“Angels take care of us”
The AARP study found that many Latinos—including Porras—believe angels exist and play an important role in their lives. Among Hispanic respondents, 84 percent believe in angels and, of those, half believe deceased relatives are angels or guardian angels in their lives. Among white non-Hispanics, the numbers are 75 percent and 40 percent, respectively. “I have a little angel who is part mine,” Porras says of a baby she miscarried. “I feel angels take care of us.”
“I think angels have become part of the popular culture, regardless of religion,” says Rob Reynolds, associate professor of Sociology at Weber State University in Ogden, Utah. But he points out that when it comes to believing in angels and miracles, age seems to play a role.
The AARP study found major differences between boomers (ages 55-64) and other age groups. While nearly nine in 10 boomer respondents believe in angels or guardian angels, only five in 10 of those ages 45-54 do so.
And when it comes to miracles, the younger and boomer groups both outpace the age 65+ cohort—88 percent, 90 percent, and 80 percent, respectively, believing in them. Reynolds doesn’t know if the numbers signal a trend or why the differences exist. “I wonder if (the two younger groups) have been more influenced by the trends of larger society, by the popular culture, than the older group.”
Roads Much Traveled
Reynolds, who has done extensive research on pilgrimages, expected more Hispanics to have visited a site where miracles or divine events had been reported. Even so, the difference between Latinos and white non-Hispanics was stark: 23 percent to 6 percent.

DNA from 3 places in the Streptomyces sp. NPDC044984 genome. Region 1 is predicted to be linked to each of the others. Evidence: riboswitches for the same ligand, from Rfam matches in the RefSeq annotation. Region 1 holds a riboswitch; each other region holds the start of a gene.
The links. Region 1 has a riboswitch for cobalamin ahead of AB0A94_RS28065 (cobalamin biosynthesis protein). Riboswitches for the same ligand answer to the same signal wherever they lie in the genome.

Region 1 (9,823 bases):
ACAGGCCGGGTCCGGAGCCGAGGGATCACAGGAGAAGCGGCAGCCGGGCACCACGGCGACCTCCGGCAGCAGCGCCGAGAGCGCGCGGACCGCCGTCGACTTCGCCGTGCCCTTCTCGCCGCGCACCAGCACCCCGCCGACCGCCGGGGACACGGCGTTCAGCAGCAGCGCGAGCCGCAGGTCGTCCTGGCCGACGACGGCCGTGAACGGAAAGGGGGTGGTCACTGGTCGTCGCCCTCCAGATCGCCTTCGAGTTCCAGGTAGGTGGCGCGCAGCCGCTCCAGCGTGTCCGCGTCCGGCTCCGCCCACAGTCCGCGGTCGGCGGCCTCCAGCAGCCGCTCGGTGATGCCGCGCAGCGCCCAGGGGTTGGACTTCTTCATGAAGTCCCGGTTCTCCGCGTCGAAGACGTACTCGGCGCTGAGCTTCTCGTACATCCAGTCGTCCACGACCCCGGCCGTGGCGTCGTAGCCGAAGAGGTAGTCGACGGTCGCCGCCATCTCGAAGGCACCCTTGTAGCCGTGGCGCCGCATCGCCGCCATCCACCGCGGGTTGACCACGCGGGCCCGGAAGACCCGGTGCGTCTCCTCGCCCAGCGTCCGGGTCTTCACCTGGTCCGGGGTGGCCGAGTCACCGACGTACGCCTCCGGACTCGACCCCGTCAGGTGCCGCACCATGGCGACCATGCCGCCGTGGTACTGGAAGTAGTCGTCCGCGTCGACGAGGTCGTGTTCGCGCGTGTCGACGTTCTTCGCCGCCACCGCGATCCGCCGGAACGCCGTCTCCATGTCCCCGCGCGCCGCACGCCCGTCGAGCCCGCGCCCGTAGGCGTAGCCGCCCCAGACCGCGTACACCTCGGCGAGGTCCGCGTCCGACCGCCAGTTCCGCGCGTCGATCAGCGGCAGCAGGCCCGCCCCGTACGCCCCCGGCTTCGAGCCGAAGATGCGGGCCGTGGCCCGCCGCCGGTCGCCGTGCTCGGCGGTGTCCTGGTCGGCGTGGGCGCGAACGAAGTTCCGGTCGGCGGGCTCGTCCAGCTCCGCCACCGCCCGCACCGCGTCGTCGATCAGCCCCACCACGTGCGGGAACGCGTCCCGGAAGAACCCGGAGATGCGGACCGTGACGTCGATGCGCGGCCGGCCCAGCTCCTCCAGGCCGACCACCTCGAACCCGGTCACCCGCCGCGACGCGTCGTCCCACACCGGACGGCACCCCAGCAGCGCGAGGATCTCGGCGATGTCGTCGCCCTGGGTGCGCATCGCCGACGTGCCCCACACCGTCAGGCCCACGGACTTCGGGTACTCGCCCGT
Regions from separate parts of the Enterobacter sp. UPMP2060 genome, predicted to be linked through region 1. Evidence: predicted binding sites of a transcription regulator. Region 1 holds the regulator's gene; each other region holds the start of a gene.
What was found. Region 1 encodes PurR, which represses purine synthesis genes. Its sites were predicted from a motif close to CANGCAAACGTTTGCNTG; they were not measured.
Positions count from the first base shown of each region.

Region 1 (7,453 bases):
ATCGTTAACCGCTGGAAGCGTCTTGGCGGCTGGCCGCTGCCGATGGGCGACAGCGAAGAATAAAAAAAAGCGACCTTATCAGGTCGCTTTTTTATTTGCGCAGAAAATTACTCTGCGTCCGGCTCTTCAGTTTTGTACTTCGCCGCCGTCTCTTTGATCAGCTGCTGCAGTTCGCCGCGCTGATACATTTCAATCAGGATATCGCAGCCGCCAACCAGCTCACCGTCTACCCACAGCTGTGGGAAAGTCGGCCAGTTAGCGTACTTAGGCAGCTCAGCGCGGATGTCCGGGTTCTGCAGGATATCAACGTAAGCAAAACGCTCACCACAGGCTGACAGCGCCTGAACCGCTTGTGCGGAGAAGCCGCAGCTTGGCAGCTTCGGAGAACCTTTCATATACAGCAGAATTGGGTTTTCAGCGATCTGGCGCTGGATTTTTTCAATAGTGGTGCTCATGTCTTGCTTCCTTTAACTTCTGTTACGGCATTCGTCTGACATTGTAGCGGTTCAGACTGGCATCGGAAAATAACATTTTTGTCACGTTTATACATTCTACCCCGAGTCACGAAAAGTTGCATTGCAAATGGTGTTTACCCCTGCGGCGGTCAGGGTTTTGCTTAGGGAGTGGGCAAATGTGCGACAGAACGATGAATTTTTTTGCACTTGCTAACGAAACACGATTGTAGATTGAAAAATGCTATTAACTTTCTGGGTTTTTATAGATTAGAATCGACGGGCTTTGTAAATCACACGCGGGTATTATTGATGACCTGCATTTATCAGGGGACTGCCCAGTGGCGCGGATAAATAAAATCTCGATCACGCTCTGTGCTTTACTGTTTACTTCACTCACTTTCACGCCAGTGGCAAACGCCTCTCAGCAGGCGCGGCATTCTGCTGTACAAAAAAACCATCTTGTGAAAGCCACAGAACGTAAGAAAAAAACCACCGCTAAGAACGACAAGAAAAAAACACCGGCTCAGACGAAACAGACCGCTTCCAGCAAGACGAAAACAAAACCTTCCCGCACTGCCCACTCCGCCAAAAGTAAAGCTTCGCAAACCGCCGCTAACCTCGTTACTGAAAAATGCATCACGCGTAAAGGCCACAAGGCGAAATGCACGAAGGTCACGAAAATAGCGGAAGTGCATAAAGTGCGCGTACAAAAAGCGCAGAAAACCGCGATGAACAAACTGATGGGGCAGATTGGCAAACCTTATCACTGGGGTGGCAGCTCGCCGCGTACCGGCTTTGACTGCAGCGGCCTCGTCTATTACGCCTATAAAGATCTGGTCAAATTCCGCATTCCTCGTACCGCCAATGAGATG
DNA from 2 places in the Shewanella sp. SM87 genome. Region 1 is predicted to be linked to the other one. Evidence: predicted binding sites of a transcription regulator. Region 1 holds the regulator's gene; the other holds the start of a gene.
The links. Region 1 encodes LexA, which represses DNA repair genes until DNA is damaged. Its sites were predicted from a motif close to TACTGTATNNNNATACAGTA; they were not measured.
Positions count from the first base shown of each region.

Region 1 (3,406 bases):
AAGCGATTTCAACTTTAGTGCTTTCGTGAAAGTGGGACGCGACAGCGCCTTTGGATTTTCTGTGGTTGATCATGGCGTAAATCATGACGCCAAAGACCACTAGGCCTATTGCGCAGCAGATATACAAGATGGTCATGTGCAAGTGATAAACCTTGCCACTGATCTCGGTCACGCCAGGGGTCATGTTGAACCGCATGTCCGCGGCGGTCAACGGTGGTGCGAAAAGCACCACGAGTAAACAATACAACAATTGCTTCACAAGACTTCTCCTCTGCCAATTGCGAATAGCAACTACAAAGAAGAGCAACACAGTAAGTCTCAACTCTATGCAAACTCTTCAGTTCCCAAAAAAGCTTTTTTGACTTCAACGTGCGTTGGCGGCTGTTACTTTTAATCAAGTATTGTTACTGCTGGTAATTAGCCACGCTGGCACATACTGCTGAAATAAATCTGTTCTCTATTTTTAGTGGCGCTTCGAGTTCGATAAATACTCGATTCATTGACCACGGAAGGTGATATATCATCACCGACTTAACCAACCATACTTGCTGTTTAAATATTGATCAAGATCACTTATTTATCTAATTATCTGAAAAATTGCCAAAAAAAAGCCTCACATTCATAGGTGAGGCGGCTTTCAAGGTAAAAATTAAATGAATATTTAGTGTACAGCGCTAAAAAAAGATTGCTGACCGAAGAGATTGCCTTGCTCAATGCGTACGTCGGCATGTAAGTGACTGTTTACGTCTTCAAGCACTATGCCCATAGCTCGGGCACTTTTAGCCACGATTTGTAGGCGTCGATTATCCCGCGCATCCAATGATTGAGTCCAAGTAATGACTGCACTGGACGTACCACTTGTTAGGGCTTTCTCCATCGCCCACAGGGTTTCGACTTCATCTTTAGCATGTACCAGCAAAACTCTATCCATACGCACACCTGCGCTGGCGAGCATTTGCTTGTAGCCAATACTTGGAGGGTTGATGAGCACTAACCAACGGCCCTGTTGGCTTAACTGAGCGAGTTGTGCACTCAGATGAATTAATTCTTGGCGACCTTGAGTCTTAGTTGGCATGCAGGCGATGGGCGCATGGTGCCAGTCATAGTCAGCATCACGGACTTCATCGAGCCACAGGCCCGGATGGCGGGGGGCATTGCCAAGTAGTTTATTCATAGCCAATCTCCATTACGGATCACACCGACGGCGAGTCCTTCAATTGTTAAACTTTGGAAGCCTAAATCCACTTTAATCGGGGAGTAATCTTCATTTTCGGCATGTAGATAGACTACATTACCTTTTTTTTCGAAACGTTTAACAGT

“I think the [Hispanic] number would be higher if you could break it down by immigrants and those born in the United States,” the sociologist says. “In Mexico, for example, it’s such a huge thing to go see the Virgin of Guadalupe, there are many local pilgrimages, and for parishes to go as a group is common.” He adds that it’s also an important part of the culture in a lot of other Latin American countries.
While seven in 10 Latinos believe such sites are holy, only about four in 10 white non-Hispanics think so; but 48 percent and 38 percent, respectively, say they would travel to a holy site if given the opportunity.
Reynolds says the lower numbers among white non-Hispanics could represent non-Catholic respondents who consider such trips history tours or cultural pilgrimages instead of religious ones. “There’s no one reason for going,” he says. “You might be interested in a physical, not spiritual, healing, want to improve a relationship, or to find an answer to a question in your life. Can we connect more to God by being in Israel? A lot of people would say yes, even though doctrine doesn’t support that.”
And a lot of people would say that a holy place could be anywhere, such as Estela Ruiz’s backyard. Or even her living room, where her miracle began.
“We were a good Catholic family, yet we were more in this world than in God’s realm,” she says of the time her first priority was earning master’s and doctorate degrees in education. “It was, ‘I am woman, hear me roar,’ for me.”
But her youngest son, then 27, used drugs, and had been addicted since he was 11. Throwing him out, welcoming him back, sending him to rehab; nothing worked, she says. After having a dream in which the Virgin Mary appeared, Ruiz says she began to pray, not only for her children, but also for herself.
Two months after the dream, while the family prayed near the Virgin’s picture in the living room, she saw the apparition. “They (the Virgin and God) came to knock me over with a wonderful two-by-four, which was our wonderful Blessed Mother,” Ruiz says. “I wanted to rub my eyes, but I couldn’t even move. I was like paralyzed, and she talked to me. She said, ‘Don’t you know that I’m going to take care of your children?’”